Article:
Shopping around can pay off when it comes to prescription drugs.
A survey of Lawrence pharmacies on Thursday revealed that prices of some popular drugs can vary greatly, depending on where you shop.
"More and more people are realizing that there are differences in pricing," said Mary Tritsch, a spokeswoman for the AARP in Kansas. "If they want to lower their drug costs, they have to shop around."
Six Lawrence pharmacies responded to inquiries for the prices of five brand-name prescription drugs that treat everything from depression to arthritis.
The findings: The cost of a 30-day supply of some drugs can vary by as much as 19 percent from one pharmacy to the next -- a difference that could save more than $200 a year, for example, for a person buying Paxil to fight depression.
"We're encouraging seniors to shop around," Tritsch said. "We're finding that people are reducing their drug prices just by doing a little research."
Pharmacists at most of the businesses said other factors often made the actual sales price far lower than listed.
"With senior citizens discounts, it's a different price," said Mark Smith of Orchards Drug Store. "And with discount cards, it's cheaper yet."
Smith said less than 10 percent of prescription drug purchases were made on a cash-and-carry basis. The rest are paid through insurance plans, where companies set the rates that pharmacies receive for drugs.
"We pay up to the maximum allowance," said Graham Bailey, vice president of communications for Blue Cross and Blue Shield of Kansas. "After that we don't care if it's $5 over or $15 over."
But Bailey said a recent excursion he made to help his parents purchase prescription drugs convinced him that choosy shopping was wise.
"I can tell you from personal experience that, with some particular drugs, there can be some dramatic differences between what pharmacists charge," he said. "Without (insurance), I think it's well worth the time to go out and shop for your particular pharmaceutical products."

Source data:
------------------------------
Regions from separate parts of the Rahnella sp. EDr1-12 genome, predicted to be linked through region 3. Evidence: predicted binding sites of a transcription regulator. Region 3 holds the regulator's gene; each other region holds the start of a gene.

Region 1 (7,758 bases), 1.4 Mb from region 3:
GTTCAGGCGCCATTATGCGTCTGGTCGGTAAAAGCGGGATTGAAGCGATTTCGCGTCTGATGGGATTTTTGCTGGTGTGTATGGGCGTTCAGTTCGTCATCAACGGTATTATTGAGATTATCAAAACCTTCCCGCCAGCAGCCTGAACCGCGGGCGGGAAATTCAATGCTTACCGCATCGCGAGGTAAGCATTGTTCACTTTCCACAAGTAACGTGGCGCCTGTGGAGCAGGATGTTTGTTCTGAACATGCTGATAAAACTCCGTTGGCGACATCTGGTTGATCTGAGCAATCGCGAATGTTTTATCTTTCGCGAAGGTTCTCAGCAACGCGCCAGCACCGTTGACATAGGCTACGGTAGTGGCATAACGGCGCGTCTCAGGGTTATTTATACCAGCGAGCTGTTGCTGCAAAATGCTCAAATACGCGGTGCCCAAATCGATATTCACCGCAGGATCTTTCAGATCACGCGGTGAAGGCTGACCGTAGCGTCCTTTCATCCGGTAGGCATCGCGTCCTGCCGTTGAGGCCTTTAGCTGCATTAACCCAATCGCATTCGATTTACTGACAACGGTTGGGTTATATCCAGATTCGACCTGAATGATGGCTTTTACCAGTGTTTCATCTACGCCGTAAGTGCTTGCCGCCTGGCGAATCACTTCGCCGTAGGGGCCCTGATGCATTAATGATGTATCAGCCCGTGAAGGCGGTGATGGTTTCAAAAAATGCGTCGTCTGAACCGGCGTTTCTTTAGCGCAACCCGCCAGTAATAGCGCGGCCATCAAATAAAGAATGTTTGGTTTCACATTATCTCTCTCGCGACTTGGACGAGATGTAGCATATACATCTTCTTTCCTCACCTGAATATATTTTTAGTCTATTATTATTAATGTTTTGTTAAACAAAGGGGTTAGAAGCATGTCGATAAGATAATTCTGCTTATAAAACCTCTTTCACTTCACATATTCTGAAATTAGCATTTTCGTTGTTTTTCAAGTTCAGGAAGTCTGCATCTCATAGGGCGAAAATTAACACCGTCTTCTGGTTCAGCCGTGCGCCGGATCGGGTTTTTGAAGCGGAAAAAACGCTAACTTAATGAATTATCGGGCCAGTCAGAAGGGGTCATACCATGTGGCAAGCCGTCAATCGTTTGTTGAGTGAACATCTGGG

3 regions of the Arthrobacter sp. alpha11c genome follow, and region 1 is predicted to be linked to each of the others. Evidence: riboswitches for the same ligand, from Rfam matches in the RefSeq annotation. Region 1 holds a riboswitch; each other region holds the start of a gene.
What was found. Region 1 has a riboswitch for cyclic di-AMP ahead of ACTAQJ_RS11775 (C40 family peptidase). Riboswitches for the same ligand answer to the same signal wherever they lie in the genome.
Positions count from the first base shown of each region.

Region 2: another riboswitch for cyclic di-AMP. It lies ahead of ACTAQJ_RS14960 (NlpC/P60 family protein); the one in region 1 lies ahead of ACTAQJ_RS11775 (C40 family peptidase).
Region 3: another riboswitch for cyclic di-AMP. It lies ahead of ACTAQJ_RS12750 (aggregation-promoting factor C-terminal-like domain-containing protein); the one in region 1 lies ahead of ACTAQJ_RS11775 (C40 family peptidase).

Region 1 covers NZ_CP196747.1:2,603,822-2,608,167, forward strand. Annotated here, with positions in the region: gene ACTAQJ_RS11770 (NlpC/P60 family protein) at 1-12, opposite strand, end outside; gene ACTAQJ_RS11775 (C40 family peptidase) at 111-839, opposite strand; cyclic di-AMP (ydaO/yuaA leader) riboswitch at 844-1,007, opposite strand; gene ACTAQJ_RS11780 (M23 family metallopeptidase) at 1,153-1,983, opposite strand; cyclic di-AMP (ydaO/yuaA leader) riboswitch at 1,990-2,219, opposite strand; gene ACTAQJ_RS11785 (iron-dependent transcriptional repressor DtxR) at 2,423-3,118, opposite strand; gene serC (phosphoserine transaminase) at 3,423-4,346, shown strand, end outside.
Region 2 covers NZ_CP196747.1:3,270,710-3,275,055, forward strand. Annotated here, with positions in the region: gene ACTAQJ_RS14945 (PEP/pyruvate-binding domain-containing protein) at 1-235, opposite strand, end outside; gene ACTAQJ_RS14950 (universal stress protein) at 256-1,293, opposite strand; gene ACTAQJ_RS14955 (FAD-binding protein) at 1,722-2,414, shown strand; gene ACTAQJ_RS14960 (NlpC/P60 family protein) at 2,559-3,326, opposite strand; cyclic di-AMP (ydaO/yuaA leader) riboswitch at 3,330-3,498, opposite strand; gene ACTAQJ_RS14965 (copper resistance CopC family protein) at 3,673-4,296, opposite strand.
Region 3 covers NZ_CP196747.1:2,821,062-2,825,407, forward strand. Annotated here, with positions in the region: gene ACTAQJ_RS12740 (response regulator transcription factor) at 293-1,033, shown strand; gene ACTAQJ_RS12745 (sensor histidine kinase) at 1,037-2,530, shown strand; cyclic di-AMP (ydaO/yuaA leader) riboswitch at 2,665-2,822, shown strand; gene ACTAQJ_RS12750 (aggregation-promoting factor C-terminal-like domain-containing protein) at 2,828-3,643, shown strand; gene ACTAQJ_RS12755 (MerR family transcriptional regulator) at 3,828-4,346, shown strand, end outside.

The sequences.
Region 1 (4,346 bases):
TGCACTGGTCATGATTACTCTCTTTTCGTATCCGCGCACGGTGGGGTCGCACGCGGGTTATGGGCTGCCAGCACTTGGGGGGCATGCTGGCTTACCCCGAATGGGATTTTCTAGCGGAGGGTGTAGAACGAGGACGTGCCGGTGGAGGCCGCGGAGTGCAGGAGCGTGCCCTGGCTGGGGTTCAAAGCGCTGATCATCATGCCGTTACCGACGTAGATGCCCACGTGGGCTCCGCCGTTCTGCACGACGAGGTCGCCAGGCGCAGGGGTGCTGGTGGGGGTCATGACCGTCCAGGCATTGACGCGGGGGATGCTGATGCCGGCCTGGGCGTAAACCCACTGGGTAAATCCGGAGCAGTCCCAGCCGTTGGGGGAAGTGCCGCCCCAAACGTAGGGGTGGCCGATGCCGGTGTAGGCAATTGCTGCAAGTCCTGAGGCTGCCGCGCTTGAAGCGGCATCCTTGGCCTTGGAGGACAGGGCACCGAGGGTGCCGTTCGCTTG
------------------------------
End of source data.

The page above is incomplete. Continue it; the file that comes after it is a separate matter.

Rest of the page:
Bailey and Tritsch also said consumers could save money by purchasing the generic equivalent of brand-name drugs. Tritsch said the AARP knew of one woman who cut her monthly prescription costs from $96 to $36 by changing from cholesterol-fighting Lipitor to a cheaper alternative.
"It's the same thing," Bailey said. "One's got a brand name and is advertised, but the other has the same ingredients."
Pharmacists in Lawrence said they already saw price-shopping among customers.
"I get 10 calls a day checking prices," said Bill Axcell of Jayhawk Pharmacy. "It's a pretty common thing."
But Tom Wilcox of Round Corner Drug Store said many customers were looking for more than just the lowest possible price.
"There's truth to people being comfortable with pharmacists -- knowing them by name and enjoying the services," he said.
|Drug||Paxil (20 mg)||Lipitor (10 mg)||Norvasc (5 mg)||Prevacid (15 mg)||Celebrex (200 mg)|
|Pharmacy||Ailment||Depression||Cholesterol||Blood pressure||Acid reflux||Anti-inflammatory|
|Hy-Vee4000 W. Sixth St.||$93.58||$75.85||$48.49||$132.01||$95.86|
|Jayhawk Pharmacy3510 Clinton Parkway||$97.50||$79.95||$53.50||$145||$96.50|
|Medical Arts Pharmacy346 Maine||$94.90||$81.21||$53.25||$144.05||$97.22|
|Orchard's Drug1410 Kasold Dr.||$91.20||$77.51||$52||$140.35||$94.42|
|Round Corner Drug801 Mass.||$79.13||$67.33||$45.88||$122.89||$83.88|
|Walgreen Drug Store1400 W. 23rd St.||$96.09||$80.29||$55.79||$144.09||$97.49|